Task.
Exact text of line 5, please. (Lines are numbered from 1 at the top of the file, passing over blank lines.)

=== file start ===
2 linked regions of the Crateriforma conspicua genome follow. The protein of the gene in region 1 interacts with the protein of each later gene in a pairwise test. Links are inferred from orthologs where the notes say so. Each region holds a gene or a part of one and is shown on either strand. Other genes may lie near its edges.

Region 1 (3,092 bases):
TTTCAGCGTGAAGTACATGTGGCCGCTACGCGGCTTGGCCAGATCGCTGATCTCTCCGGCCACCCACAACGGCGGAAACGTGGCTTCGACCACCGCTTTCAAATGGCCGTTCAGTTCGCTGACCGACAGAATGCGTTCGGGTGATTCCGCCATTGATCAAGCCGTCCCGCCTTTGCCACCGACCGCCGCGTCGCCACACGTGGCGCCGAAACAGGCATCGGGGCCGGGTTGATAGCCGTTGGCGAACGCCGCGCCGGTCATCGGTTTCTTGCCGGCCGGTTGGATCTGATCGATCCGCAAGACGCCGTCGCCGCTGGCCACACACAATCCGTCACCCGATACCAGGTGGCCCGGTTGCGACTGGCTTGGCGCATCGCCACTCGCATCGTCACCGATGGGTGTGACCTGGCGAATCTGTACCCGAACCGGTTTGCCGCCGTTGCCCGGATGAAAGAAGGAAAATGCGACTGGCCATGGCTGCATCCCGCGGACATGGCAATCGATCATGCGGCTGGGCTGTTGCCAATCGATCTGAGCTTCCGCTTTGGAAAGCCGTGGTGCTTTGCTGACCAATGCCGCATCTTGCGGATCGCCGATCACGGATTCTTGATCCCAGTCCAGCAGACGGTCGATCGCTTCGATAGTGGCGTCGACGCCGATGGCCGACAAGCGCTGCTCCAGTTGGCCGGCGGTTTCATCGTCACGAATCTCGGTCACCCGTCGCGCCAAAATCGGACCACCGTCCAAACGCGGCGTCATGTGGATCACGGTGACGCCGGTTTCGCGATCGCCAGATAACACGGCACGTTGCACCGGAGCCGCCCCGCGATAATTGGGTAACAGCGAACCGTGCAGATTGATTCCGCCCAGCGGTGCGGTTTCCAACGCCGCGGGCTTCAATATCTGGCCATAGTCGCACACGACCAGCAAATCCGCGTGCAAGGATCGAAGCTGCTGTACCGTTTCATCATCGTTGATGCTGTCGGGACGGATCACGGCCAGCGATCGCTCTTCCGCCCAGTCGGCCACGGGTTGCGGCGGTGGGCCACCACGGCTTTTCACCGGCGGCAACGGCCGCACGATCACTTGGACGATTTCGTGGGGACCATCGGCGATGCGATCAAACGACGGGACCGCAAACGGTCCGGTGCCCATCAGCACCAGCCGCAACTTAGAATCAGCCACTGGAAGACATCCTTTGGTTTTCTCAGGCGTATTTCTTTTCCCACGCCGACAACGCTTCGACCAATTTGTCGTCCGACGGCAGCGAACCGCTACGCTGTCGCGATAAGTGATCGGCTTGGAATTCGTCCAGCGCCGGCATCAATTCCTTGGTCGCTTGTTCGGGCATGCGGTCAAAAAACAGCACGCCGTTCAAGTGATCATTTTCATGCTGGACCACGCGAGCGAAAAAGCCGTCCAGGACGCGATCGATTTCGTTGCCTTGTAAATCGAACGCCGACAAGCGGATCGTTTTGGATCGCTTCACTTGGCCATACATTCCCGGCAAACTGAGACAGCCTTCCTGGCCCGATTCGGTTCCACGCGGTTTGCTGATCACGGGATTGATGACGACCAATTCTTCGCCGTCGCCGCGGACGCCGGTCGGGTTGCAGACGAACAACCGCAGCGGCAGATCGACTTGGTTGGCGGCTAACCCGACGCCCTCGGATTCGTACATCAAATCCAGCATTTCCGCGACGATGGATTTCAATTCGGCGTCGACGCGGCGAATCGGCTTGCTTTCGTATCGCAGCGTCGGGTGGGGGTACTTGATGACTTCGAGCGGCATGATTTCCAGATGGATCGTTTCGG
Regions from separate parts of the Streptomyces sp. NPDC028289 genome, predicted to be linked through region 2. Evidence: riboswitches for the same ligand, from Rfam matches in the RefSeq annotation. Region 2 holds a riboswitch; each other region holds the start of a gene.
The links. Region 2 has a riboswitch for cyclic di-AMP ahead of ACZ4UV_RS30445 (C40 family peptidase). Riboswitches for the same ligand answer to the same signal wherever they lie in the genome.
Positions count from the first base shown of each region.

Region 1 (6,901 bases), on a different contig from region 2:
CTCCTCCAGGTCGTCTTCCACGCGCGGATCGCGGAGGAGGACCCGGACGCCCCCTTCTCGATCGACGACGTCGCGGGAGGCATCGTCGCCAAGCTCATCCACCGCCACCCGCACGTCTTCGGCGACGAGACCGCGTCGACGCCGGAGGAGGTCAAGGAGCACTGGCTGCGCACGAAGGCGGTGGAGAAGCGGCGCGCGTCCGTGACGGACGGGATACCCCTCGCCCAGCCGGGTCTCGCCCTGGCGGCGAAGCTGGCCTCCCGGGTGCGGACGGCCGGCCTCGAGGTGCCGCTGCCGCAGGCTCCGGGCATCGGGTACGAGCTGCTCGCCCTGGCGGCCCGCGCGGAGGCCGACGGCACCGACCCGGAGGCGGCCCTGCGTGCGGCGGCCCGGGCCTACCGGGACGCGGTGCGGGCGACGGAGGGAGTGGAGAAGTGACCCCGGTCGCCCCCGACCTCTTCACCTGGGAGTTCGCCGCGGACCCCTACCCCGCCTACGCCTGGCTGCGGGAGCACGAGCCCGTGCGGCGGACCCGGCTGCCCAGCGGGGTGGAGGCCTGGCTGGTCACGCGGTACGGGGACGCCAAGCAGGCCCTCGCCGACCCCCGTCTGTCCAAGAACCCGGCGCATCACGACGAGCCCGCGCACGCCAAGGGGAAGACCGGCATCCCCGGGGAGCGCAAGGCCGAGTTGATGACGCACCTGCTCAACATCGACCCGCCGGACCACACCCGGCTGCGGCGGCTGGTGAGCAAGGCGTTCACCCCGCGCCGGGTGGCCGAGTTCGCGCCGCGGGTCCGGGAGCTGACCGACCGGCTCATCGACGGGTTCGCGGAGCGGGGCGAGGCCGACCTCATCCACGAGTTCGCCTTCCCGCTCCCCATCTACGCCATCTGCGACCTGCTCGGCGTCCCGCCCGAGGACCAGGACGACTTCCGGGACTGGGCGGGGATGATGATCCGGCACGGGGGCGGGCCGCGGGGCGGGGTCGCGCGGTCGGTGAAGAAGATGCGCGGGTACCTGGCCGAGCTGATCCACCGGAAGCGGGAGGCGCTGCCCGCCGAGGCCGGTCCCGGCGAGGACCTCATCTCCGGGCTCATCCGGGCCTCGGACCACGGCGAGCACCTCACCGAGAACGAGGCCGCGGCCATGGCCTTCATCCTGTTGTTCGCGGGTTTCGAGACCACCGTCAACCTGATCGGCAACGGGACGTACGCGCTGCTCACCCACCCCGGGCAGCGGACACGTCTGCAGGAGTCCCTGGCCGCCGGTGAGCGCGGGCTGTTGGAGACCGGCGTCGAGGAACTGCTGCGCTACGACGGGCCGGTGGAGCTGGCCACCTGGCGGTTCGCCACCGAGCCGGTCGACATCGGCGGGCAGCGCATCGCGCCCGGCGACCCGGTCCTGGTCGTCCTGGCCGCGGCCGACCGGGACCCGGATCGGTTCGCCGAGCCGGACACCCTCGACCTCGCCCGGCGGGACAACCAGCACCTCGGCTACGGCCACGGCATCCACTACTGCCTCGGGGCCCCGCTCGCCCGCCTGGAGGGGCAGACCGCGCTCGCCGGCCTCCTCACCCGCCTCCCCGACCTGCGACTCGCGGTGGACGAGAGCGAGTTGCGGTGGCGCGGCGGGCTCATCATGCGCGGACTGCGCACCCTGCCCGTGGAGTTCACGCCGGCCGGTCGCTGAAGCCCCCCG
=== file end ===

The links. Region 2 has a riboswitch for cyclic di-AMP ahead of ACZ4UV_RS30445 (C40 family peptidase). Riboswitches for the same ligand answer to the same signal wherever they lie in the genome.